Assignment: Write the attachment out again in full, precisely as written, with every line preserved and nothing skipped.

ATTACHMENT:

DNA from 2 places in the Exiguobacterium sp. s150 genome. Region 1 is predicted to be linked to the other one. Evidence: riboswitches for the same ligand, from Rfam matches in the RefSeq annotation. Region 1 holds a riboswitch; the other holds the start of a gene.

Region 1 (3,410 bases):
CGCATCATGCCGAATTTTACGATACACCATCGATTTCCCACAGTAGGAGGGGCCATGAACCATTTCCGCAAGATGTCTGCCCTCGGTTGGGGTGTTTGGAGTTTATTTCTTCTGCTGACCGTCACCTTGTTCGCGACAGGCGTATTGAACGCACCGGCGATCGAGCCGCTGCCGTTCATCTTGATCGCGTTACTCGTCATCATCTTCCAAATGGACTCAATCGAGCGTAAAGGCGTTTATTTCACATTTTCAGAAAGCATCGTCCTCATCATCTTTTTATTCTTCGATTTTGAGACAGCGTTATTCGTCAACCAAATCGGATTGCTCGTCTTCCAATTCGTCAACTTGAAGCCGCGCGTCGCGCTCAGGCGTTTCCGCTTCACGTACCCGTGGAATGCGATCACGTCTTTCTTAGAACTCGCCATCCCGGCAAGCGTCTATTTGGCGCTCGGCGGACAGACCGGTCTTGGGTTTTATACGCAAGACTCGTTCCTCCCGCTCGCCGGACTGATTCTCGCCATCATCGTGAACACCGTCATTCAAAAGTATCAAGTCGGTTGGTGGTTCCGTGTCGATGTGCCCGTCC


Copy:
DNA from 2 places in the Exiguobacterium sp. s150 genome. Region 1 is predicted to be linked to the other one. Evidence: riboswitches for the same ligand, from Rfam matches in the RefSeq annotation. Region 1 holds a riboswitch; the other holds the start of a gene.

Region 1 (3,410 bases):
CGCATCATGCCGAATTTTACGATACACCATCGATTTCCCACAGTAGGAGGGGCCATGAACCATTTCCGCAAGATGTCTGCCCTCGGTTGGGGTGTTTGGAGTTTATTTCTTCTGCTGACCGTCACCTTGTTCGCGACAGGCGTATTGAACGCACCGGCGATCGAGCCGCTGCCGTTCATCTTGATCGCGTTACTCGTCATCATCTTCCAAATGGACTCAATCGAGCGTAAAGGCGTTTATTTCACATTTTCAGAAAGCATCGTCCTCATCATCTTTTTATTCTTCGATTTTGAGACAGCGTTATTCGTCAACCAAATCGGATTGCTCGTCTTCCAATTCGTCAACTTGAAGCCGCGCGTCGCGCTCAGGCGTTTCCGCTTCACGTACCCGTGGAATGCGATCACGTCTTTCTTAGAACTCGCCATCCCGGCAAGCGTCTATTTGGCGCTCGGCGGACAGACCGGTCTTGGGTTTTATACGCAAGACTCGTTCCTCCCGCTCGCCGGACTGATTCTCGCCATCATCGTGAACACCGTCATTCAAAAGTATCAAGTCGGTTGGTGGTTCCGTGTCGATGTGCCCGTCC